That is the average number of items carried in your local supermarket.
Knowing that number, I would say willpower isn’t your employees’ problem when it comes to making the wrong food choices in the grocery store.
Being overwhelmed with choices and not knowing the right choices to make is the real enemy to the success of your wellness program.
Fooducate.com is a website designed to help users make the healthiest choices at the supermarket.
Their mobile app is even cooler because it allows you to scan food items as you wander the aisles in Publix!
If you aren’t already using a tool like this as a part of your company wellness program, you should encourage your employees to try Fooducate. It’s user-friendly and free for basic services like the calorie counter, browsing products, and daily nutrition tips.
The Backstory on Fooducate
Fooducate was started by a California dad who was concerned about what his kids would be consuming in the age of processed foods. His independent effort to learn more about nutrition became his passion.
He created a team of professionals to begin Fooducate to help enlighten other Americans concerned about what they’re eating.
The Grading System
Fooducate is known for “grading” food products.
Their grading system is based on only the nutrition facts labels and the ingredients list of packaged products. This system gives higher grades to products that have high nutritional value and few laboratory manufactured ingredients. Nutrients that are frowned upon are things like sodium and sugar, and ingredients that are frowned upon are artificial food dyes and some preservatives.
When you search for a product or scan a physical product’s bar code on the app, Fooducate retrieves its grade and highlights which nutrients or ingredients are unhealthy.
Take for example the difference in ratings between a fresh orange and a glass of orange juice. An orange gets an A because it is naturally high in Vitamin C and is minimally processed. But a glass of Publix brand orange juice gets a B because you lose some of the natural nutrients of the orange in the juice making process.
Fooducate in Action
I used the Fooducate iPhone app to make sure that the items in our office’s healthy snack drawer are indeed healthy. As it turns out, we’re eating pretty well at The Bailey Group!
Fooducate.com has additional features that many will find useful. These include:
1. A blog with recipes, testimonials and food-related news stories;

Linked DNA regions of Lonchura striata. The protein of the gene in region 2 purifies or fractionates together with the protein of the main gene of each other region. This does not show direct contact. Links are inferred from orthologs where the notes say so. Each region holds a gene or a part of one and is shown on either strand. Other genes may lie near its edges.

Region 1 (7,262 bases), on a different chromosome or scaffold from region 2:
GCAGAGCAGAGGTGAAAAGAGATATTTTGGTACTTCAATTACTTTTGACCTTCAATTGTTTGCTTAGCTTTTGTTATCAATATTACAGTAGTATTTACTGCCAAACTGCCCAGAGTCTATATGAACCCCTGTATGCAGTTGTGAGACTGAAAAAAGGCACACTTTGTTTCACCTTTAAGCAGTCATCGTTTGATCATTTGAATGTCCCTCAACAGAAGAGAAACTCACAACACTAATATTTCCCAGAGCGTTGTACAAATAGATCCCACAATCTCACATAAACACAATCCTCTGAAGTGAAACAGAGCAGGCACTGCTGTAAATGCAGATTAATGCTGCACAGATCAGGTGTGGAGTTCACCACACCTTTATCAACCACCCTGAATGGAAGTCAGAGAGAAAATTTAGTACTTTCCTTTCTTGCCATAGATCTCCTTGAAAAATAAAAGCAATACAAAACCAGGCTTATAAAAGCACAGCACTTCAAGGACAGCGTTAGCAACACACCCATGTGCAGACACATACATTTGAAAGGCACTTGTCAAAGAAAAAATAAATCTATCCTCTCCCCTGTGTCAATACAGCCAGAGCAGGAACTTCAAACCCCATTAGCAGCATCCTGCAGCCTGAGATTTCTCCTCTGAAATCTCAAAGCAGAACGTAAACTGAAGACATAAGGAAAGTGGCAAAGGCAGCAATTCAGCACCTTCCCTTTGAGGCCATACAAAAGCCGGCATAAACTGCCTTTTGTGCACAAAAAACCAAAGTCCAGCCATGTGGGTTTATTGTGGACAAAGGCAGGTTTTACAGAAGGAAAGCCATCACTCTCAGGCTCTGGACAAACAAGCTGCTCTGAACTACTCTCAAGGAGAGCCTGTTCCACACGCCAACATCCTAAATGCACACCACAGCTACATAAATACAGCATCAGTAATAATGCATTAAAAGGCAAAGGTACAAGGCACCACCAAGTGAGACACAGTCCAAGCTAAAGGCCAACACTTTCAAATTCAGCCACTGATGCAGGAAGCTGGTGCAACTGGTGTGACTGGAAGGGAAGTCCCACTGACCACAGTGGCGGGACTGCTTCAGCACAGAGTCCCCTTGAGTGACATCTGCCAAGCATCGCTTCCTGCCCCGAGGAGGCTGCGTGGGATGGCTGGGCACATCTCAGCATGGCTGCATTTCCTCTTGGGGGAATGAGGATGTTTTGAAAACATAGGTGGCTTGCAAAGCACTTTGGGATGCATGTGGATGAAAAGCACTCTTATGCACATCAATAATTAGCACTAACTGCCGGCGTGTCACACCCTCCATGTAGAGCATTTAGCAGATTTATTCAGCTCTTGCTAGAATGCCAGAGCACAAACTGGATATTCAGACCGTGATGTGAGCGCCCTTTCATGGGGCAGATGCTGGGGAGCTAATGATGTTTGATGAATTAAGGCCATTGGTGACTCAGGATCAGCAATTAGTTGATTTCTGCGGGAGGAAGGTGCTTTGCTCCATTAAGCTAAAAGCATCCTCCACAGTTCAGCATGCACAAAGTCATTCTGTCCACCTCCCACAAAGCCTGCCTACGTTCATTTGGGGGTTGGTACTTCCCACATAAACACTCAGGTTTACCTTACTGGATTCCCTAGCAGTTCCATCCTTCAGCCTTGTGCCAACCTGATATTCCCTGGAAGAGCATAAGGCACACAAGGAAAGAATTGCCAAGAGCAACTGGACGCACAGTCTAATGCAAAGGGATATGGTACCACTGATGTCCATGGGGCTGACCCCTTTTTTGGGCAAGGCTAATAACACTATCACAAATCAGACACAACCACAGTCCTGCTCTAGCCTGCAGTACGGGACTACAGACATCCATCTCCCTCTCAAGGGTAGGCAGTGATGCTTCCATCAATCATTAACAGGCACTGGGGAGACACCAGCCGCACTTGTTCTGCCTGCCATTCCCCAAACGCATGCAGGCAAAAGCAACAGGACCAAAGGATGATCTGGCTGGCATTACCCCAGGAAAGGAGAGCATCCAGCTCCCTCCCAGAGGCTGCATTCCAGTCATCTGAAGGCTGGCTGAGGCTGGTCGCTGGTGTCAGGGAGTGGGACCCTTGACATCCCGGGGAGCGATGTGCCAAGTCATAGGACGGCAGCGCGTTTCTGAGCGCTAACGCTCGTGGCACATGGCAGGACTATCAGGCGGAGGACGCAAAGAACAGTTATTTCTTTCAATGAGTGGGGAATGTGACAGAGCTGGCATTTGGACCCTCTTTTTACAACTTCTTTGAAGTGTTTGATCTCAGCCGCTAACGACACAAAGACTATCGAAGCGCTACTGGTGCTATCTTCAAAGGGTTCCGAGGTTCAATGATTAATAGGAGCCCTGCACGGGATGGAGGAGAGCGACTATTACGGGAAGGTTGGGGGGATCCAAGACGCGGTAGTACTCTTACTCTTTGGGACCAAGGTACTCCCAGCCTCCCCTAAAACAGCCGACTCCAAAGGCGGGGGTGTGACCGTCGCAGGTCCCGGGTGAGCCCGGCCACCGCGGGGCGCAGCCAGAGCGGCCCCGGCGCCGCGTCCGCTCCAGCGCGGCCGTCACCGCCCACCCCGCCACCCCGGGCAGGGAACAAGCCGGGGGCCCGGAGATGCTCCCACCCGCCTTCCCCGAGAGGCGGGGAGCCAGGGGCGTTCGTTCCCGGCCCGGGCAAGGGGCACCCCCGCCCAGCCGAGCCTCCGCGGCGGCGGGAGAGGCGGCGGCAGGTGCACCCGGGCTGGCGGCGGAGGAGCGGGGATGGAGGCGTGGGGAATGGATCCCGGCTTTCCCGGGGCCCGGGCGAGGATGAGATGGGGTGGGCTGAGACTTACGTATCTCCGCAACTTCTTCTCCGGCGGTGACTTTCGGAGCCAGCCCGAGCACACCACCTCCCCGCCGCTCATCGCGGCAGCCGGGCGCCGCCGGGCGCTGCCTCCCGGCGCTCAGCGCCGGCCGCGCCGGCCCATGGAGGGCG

2. Information on popular dishes served at chain and fast food restaurants; and
3. Daily nutrition tips.
The site has been applauded by many wellness media sources, like Shape Magazine, for its unbiased categorization of nutrition facts and ingredient lists.
How Fooducate Can Add to Your Wellness Program
There are many ways that Fooducate can help your wellness program’s participants. Fooducate can be personalized to help each of your employees meet their nutrition goals.
Such goals may be as basic as weight loss. There is a calorie tracker feature on both the website and the app. But Fooducate is also a good resource for more specific consumption patterns. It will suggest you avoid certain foods if you are gluten-free, conscious about GMOs, or just curious!
Wellness programs have been proven to increase employees’ productivity and workplace happiness. One of the most important factors to consider when implementing an employee wellness program is that each employee has different needs.
Fooducate is a great service to recommend for exactly this reason. It can help improve both the basic and advanced nutrition issues your employees face. Not to mention, it’s free to use Fooducate, and everyone loves free things!
Visit the Fooducate’s website | Download the Fooducate iPhone app | Download the Fooducate Android app
Hannah Ferris was a past intern at the Bailey Group. Her interests in social policy and public health yield unique insights into health care reform. Ferris entered the MSc Social Policy and Development program at the London School of Economics in 2014. She loves traveling, fashion, and writing her own personal blog, "Hannah's Happenings."